[XHTML2] Unicode line and paragraph separators

I can see both pluses and minuses to this but how about using the 
Unicode characters U+2028 LINE SEPARATOR and U+2029 PARAGRAPH SEPARATOR 
either instead of or in addition to the <l> and <p> elements?

What are the pluses?  First of all, such usage could be more compact 
than <p></p> or <l></l> where no attributes are attached, since they 
could be single unicode characters or at worst the decimal entities 
&#8232; and &#8233; respectively. Also both <p> and <l> have to go 
through convolutions in their formal grammar not required of other text 
elements because of the requirement that they not include instances of 
themselves. Replacing <p> and <l> with the seperator characters would 
allow for the grammar to be considerably simplified.

What are the minuses? In those cases where it is desired to have 
attributes attached to a single paragraph or line, or to be able to 
refer to them as a child element for use with CSS or DOM, using <div> 
or <span> would require a a less compact representattion than <p> and 
<l>. Also, to adequately represent paragraph formatting would require 
changes to CSS. At a minimum, some way of managing spacing between 
paragraphs would be needed and a clarification to text-first-indent 
that it should apply to the first line of each paragraph in a block of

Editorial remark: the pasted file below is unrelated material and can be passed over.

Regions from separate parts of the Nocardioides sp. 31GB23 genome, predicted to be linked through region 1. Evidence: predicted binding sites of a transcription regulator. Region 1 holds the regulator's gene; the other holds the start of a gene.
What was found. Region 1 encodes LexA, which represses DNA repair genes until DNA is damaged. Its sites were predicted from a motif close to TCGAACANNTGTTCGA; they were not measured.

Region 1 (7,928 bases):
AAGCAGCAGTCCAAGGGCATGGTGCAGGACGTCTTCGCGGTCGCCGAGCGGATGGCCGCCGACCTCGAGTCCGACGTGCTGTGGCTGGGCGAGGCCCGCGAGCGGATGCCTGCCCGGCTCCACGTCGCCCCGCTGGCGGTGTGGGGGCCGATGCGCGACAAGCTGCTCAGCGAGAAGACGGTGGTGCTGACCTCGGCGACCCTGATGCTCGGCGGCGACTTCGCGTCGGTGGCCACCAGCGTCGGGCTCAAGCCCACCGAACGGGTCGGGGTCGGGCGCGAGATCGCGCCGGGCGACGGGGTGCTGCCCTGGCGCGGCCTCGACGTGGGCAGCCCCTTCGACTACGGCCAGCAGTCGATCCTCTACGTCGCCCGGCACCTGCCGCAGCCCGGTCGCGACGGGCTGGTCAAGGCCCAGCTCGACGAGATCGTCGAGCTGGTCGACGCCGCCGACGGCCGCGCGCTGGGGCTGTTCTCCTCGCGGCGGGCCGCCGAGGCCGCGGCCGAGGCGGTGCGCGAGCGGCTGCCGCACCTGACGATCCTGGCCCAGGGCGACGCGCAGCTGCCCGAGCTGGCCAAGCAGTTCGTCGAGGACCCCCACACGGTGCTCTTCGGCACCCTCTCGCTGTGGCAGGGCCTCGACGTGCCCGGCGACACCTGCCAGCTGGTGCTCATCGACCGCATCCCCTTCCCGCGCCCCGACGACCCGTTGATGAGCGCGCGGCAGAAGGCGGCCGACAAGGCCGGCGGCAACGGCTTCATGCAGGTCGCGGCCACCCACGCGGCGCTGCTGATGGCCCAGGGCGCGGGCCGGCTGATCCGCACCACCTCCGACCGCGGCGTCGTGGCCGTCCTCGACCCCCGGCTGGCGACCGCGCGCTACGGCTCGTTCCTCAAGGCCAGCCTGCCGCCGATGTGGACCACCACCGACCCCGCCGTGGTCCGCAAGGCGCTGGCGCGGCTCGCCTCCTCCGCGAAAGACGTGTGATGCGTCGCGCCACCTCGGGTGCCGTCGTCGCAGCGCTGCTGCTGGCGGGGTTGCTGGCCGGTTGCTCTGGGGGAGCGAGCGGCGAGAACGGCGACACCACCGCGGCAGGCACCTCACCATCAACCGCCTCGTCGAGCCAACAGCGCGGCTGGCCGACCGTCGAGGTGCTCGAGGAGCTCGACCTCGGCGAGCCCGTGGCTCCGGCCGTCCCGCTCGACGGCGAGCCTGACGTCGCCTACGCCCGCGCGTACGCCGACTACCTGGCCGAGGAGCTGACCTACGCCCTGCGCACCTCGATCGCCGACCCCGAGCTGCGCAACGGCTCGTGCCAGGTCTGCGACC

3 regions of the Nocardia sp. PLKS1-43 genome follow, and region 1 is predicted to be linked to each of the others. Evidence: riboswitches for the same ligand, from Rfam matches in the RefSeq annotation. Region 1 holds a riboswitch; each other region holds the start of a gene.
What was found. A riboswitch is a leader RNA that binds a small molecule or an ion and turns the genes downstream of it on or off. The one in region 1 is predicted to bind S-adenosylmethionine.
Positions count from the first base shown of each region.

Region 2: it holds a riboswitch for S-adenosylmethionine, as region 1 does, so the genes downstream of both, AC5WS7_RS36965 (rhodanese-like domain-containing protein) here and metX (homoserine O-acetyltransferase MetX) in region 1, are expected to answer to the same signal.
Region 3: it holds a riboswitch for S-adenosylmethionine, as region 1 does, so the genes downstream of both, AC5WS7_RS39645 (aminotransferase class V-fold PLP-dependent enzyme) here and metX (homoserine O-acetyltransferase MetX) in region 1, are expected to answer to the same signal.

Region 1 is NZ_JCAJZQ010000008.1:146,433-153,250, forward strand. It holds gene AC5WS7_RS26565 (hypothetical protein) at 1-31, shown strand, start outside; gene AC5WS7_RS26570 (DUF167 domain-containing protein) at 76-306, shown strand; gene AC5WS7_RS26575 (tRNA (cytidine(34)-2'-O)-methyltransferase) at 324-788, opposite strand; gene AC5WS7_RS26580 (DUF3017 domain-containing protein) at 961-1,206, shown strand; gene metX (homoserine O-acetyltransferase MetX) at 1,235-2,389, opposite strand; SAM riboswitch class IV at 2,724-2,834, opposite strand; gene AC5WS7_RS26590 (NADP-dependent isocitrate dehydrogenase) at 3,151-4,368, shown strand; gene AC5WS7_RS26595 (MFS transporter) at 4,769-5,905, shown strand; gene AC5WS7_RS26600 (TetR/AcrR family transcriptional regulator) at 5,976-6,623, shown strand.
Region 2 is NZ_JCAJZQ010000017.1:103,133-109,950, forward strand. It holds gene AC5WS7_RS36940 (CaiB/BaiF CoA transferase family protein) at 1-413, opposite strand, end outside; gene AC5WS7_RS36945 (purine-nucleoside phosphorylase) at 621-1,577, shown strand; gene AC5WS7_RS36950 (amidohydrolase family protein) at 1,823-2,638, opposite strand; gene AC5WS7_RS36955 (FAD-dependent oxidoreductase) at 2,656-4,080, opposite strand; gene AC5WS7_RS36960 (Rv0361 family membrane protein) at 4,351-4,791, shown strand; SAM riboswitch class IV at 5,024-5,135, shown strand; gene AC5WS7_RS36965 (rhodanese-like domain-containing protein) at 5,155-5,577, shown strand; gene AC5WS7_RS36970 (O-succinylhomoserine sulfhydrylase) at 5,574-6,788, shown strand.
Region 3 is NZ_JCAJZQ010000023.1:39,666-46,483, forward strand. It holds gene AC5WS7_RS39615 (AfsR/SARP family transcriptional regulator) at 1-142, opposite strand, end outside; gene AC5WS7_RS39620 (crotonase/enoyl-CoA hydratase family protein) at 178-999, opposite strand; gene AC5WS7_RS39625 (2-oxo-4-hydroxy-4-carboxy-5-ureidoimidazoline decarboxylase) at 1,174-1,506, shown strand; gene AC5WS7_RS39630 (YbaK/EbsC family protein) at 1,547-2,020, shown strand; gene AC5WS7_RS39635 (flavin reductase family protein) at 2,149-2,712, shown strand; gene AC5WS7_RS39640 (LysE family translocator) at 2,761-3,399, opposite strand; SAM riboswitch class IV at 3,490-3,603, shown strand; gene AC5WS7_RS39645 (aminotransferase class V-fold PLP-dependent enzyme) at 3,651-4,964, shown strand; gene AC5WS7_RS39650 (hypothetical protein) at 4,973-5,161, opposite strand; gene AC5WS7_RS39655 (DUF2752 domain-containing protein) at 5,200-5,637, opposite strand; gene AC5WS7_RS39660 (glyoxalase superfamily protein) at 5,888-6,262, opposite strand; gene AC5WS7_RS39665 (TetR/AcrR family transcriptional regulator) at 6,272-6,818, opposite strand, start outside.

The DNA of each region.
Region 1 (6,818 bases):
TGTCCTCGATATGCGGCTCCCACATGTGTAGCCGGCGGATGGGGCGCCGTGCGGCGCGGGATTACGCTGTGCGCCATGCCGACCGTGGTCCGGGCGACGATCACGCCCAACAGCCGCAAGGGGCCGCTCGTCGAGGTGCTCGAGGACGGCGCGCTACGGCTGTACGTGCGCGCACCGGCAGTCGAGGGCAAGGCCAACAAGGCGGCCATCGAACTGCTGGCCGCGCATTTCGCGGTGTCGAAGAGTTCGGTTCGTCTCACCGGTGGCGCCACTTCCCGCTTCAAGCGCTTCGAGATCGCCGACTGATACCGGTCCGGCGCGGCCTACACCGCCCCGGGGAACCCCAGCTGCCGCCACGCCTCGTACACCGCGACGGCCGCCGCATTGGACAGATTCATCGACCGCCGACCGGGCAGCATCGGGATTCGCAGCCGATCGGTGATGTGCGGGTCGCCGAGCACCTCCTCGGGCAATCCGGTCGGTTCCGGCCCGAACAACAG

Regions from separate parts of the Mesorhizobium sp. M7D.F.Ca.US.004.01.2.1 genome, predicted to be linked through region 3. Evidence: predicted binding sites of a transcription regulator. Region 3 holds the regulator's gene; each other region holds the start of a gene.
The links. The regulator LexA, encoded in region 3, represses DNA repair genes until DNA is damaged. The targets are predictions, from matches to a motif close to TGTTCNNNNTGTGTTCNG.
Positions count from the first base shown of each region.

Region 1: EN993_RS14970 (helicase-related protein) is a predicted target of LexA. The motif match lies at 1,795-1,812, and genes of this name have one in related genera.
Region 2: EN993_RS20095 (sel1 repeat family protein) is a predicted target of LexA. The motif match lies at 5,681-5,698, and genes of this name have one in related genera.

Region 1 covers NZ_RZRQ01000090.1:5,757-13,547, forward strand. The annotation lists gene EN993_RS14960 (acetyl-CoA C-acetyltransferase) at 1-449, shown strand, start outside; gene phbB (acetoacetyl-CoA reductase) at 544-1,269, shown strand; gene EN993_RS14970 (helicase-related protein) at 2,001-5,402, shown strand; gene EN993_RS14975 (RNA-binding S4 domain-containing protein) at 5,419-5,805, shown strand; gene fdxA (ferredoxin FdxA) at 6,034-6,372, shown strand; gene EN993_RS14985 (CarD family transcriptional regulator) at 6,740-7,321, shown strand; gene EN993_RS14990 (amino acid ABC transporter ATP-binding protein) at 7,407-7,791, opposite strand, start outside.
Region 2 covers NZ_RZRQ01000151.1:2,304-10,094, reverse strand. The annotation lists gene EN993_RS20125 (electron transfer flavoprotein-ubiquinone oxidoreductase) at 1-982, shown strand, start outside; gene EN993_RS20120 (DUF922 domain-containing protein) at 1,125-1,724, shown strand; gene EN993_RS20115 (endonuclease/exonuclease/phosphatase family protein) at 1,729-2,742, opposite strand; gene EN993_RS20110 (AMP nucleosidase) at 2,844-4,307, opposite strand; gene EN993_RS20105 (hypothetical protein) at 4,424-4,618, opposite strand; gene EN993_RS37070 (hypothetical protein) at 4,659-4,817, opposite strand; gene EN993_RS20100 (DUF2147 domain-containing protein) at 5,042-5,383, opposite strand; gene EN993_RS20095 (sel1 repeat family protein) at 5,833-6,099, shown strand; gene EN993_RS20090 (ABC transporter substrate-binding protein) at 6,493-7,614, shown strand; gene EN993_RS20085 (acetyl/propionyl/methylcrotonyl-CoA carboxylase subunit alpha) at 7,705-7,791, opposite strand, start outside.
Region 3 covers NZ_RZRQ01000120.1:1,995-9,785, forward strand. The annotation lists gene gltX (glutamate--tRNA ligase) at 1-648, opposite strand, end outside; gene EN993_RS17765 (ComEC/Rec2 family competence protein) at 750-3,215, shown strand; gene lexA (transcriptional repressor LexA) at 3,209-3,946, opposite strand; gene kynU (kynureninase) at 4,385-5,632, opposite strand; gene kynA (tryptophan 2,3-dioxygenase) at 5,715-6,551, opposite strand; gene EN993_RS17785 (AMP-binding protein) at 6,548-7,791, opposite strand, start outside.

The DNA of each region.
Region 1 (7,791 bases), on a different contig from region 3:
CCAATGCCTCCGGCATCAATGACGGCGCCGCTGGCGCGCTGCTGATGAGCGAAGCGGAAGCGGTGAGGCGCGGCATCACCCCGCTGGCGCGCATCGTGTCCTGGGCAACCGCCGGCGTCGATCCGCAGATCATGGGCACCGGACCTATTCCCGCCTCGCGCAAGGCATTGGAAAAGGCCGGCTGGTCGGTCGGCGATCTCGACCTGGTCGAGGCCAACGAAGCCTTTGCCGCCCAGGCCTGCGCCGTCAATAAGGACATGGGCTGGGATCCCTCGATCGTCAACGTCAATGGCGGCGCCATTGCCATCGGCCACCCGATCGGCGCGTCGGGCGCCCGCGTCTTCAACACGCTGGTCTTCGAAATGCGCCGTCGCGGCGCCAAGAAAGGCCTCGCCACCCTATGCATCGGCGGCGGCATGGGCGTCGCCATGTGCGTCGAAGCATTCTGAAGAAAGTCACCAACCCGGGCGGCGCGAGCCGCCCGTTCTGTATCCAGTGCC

text AND to each line that follows a paragraph separator character. 
(Such changes are why I sent a CC to the www-style list, since CSS is 
in theory not supposed to be only for HTML, such additions would 
probably be a good idea to support styling documents that use the 
paragraph seperator to mark paragraph boundaries, even if the decision 
is made to not make use of them in XHTML.)

If these two characters are adopted, (either as supplements to or as 
replacements for <l> and <p>) I suggest that entity names be set aside 
for them in XHTML 2, perhaps &ls; and &ps;, if they are not used for 
some other purpose in some other standard. (As far as I can tell, those 
two names are not used in either XML or HTML, but they might be used in 
some SGML or XML derived document type that I am not aware of and which 
has reasonably wide usage.)

Received on Thursday, 3 April 2003 14:22:24 UTC